Using heatmaps to visualise survey data

Thursday, Sep 11th, 2014

We're happy to announce that we've added another client to our portfolio for whom we worked on analysing survey results. The survey targeted C-level executives and the goal was to understand the company's position in innovation. In this blog, I'd like to dive a bit deeper into one of the visualisations we used, namely the heatmap:

This heatmap shows the respondents in columns and the topics in rows. Each topic is composed out of several questions. To further improve the chart, we ordered both the rows and the columns so that low-scoring cells appear on the top-left and high-scoring cells on the bottom-right. What can we see on this chart?

  1. The executives feel that the company is scoring really well on areas like 'Commitment to learning', 'Strategy alignment' and 'Independent'.
  2. 'Risk taking' and 'Competitve aggressiveness' are key areas with opportunities to improve.
  3. Executive 'O81' is somewhat of an outlier. He / she has a more pessimistic view on the organisation.
  4. There is a significant disagreement over 'Business results' and 'Innovation results'.


Heatmaps visualise a lot of information while not overwhelming the user. This one contains about 400 data points. Yet, there are no numbers and no complex shapes. The only metric you evaluate as a user, is the hue of the cells.

If organised correctly, heatmaps present the big picture in an instant. You instantly see which topics score well and which ones don't.

Last but not least, heatmaps allow you to detect outliers. Some cells stand out next to their neighbours. This is something that the human brain notices immediately.


Heatmaps are less precise than, say, a bar chart. With a bar chart, we can easily compare lengths and know exactly which datapoint is bigger. Comparing hues on a heatmap is less precise. If the values are more or less the same, it is hard to distinguish the colour of the cells. We think that's acceptable in this case, because we are not really interested in those small differences. We are looking for general patterns and outliers to these general patterns.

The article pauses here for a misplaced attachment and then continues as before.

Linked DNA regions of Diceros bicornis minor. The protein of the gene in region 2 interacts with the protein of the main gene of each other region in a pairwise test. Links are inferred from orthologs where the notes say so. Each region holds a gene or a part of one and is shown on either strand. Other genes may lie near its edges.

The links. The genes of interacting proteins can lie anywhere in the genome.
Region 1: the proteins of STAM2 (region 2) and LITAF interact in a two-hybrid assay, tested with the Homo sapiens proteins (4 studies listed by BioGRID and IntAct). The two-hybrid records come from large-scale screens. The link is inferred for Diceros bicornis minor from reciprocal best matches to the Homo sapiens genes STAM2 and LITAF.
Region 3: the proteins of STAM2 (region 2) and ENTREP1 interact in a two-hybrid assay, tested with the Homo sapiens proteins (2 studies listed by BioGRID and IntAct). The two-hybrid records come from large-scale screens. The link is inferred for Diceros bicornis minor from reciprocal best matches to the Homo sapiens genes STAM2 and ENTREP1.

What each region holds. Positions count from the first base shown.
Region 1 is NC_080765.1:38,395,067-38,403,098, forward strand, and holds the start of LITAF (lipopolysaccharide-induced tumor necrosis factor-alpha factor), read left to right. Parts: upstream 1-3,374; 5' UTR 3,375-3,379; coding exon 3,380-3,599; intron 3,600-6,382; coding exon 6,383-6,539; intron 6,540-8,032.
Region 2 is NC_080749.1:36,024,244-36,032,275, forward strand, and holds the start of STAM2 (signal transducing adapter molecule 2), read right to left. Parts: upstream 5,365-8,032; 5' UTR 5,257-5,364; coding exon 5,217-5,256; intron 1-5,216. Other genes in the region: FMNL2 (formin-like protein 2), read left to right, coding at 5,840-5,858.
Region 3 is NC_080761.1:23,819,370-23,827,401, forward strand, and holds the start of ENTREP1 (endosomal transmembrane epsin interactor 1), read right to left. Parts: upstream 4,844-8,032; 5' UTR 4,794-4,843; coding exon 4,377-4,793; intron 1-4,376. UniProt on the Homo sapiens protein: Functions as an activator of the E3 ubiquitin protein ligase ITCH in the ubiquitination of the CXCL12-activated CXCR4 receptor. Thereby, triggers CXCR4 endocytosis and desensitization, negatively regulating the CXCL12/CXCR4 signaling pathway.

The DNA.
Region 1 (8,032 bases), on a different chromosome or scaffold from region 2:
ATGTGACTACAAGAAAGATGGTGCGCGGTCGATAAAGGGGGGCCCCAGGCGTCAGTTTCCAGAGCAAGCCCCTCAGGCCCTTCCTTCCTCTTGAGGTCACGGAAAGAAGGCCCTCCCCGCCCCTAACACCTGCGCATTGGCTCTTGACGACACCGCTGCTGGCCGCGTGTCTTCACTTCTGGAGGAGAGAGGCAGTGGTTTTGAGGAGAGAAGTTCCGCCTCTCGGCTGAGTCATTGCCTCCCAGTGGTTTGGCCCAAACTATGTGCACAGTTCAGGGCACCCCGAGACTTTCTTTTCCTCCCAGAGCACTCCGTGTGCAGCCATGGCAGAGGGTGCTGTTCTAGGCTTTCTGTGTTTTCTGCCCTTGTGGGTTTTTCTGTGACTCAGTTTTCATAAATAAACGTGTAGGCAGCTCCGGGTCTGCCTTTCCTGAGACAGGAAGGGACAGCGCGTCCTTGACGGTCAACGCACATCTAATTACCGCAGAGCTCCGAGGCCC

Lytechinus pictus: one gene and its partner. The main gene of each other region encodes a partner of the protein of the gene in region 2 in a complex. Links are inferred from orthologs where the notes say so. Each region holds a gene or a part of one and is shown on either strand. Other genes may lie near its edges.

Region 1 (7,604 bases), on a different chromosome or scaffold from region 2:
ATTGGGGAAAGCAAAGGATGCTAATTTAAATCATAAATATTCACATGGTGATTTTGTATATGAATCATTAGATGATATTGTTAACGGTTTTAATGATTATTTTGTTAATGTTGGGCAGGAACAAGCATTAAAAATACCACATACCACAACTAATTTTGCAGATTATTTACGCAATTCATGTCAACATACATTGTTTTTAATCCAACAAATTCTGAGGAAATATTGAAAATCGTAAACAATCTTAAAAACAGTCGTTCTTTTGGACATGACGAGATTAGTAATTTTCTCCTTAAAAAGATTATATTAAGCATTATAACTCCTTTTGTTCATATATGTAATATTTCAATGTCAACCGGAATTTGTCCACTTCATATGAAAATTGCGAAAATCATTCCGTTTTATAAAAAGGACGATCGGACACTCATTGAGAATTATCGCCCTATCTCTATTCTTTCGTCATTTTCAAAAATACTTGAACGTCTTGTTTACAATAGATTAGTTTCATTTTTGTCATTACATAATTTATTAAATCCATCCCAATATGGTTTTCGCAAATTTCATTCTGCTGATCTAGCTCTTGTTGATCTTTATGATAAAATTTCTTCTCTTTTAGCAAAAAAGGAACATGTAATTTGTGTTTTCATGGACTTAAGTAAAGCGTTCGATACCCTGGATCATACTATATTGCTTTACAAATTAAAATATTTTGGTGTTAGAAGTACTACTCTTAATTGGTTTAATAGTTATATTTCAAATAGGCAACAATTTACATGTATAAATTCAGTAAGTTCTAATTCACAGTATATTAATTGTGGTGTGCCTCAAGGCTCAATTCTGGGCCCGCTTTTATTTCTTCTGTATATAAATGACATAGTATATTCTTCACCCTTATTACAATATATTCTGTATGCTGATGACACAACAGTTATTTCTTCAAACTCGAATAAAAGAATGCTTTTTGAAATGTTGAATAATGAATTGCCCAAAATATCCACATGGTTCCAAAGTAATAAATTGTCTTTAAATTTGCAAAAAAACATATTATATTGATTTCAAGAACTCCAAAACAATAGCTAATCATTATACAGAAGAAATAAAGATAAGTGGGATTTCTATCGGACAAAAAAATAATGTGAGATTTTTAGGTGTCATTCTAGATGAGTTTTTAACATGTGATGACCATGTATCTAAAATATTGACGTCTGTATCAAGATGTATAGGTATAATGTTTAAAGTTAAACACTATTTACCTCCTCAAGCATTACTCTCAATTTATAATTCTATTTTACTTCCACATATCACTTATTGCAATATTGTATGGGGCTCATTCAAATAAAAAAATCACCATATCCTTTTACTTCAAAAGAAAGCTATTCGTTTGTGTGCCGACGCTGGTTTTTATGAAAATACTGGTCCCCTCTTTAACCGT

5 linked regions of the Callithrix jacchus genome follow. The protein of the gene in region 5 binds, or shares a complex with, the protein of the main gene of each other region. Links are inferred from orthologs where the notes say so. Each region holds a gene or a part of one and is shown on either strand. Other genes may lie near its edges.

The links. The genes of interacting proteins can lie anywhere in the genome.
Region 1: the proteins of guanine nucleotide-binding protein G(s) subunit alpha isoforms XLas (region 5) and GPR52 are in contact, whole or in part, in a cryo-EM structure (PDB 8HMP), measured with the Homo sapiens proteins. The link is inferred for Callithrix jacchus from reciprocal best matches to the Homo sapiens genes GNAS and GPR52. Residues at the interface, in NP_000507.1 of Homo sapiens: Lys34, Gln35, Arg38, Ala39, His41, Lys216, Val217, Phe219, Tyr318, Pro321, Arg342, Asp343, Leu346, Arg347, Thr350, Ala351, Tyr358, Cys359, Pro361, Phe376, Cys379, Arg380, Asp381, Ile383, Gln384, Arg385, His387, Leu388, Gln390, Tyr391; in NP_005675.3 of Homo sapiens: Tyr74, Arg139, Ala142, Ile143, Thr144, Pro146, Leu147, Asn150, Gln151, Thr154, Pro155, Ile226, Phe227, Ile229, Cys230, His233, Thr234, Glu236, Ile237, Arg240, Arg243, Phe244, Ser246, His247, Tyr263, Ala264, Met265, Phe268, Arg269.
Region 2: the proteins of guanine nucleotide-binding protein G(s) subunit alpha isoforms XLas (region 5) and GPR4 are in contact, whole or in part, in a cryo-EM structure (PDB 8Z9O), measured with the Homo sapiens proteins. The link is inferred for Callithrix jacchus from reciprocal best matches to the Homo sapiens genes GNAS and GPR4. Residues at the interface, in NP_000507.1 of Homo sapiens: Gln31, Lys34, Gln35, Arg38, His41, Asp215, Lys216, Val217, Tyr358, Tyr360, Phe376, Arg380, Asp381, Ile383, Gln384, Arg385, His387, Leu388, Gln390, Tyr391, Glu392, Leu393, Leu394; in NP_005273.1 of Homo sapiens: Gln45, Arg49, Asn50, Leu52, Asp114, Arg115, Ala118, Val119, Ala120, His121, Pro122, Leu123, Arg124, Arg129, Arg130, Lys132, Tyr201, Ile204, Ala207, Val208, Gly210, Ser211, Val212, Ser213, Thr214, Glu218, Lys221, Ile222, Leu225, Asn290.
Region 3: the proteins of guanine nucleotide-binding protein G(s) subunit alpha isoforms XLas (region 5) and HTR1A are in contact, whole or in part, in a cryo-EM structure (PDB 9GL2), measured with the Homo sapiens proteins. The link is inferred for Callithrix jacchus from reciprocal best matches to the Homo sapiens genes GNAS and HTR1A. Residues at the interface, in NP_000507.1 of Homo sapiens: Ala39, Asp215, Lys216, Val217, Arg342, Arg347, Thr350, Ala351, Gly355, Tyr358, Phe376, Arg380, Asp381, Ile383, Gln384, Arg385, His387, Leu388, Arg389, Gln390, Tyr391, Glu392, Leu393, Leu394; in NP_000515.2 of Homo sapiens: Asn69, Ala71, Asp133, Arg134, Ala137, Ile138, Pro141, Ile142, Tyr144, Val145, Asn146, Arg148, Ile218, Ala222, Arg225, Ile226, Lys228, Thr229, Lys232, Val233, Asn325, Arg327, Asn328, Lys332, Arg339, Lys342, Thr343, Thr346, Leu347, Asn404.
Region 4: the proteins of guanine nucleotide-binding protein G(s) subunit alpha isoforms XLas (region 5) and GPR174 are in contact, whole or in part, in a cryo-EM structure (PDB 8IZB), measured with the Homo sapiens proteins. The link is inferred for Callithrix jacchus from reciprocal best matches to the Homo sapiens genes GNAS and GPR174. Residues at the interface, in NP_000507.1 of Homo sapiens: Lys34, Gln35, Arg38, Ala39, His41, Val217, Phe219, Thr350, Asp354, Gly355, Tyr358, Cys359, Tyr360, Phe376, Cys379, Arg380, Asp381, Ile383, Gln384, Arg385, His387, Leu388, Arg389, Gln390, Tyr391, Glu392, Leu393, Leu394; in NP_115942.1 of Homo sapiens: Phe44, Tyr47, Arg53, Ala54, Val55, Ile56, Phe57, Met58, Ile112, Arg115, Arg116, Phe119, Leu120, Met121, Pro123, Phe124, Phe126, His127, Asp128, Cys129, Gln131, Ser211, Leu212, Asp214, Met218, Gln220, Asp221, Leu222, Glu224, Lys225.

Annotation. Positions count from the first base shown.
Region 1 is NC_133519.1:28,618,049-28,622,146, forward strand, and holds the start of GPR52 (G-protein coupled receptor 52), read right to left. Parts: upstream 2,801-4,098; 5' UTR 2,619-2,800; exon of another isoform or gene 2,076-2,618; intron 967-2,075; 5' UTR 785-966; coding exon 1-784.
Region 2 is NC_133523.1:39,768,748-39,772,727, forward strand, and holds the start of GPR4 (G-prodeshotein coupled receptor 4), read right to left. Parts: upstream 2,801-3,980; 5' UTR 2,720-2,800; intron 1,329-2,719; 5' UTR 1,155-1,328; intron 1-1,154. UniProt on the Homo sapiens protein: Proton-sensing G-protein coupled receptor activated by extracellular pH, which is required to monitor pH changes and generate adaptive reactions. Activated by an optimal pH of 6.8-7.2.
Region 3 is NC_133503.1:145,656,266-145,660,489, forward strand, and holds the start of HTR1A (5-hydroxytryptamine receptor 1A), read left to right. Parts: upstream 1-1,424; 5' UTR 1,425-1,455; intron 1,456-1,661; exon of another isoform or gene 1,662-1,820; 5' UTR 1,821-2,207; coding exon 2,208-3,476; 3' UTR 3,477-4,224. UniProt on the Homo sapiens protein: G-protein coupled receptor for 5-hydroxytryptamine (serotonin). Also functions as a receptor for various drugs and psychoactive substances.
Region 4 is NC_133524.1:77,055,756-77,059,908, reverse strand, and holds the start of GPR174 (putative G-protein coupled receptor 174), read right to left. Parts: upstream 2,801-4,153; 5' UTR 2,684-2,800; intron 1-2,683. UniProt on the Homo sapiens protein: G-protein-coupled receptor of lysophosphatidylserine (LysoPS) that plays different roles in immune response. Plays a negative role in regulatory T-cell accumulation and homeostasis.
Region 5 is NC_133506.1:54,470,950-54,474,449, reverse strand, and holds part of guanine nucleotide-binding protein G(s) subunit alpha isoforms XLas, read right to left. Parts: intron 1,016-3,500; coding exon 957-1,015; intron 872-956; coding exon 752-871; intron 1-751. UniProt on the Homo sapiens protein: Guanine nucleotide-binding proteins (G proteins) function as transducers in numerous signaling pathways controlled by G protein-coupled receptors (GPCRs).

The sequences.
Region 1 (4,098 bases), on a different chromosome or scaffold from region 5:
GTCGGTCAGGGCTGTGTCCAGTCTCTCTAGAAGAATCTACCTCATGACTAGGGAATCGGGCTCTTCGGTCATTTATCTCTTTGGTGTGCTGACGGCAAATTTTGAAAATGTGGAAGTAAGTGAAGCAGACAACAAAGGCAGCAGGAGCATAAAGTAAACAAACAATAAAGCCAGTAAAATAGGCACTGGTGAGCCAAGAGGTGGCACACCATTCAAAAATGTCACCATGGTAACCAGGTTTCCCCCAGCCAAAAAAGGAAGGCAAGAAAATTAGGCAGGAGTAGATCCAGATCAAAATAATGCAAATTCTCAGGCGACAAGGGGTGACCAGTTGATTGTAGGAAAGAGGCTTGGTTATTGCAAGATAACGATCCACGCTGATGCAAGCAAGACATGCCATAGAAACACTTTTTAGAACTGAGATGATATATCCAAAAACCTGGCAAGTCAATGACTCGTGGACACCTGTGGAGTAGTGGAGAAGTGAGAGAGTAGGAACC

Another drawback is that a heatmap wouldn't work if we had a 1000 respondents. Maybe we could group the respondents by department, to get a reasonable amount of columns. But then you're aggregating again. In fact, we aggregated the questions already, in topics. For each respondent, we show the average of all the questions in a topic. Whenever there is aggregation, an underlying pattern might get lost.

Dive into the cells

To discover underlying patterns in each topic, we built another chart to accompany the heatmap. This one is a bit more technical.

What you see here, is the score distribution per area. "Risk taking", for instance, scores consistently low. And "Commitment to learning" scores consistently high. That's what we saw in the heatmap as well. The red line indicates the average.

The interesting thing about this chart is that we also see another pattern. A lot of the areas are bi-polar. This means they get a lot of high scores, and a lot of low scores. But only few center scores. In such a case, an 'average' is not telling the entire story. We see the bi-polarity in the heatmap as well, in the 'Innovation results' for instance. Indeed, there is strong disagreement between respondents on that row in the heatmap.

There are exceptions though. Have a look at "NEEDS". It is very bi-polar in the linecharts, yet very average in the heatmap. Apparently, everybody agrees in the heatmap but there are 2 different groups in the line chart. That's weird. How can we explain that? This one required a deep-dive into the questions of the "NEEDS"-area. These questions asked for different kinds of needs. Need for new ideas, for different communication methods, for entering new markets, ... . It turned out that everybody had strong opinions on these topics. Either they identified the need as very low, or as very high. Yet, nobody identified every need as either very low or very high. So they all average around the center. The line chart illustrates the strong opinions. And the heatmap illustrates the averaging around the center.


Heatmaps are an effective way of communication for survey results, if the number of data points is not too large. If you're aggregating results, it's worthwhile to investigate underlying patterns.

Data architect

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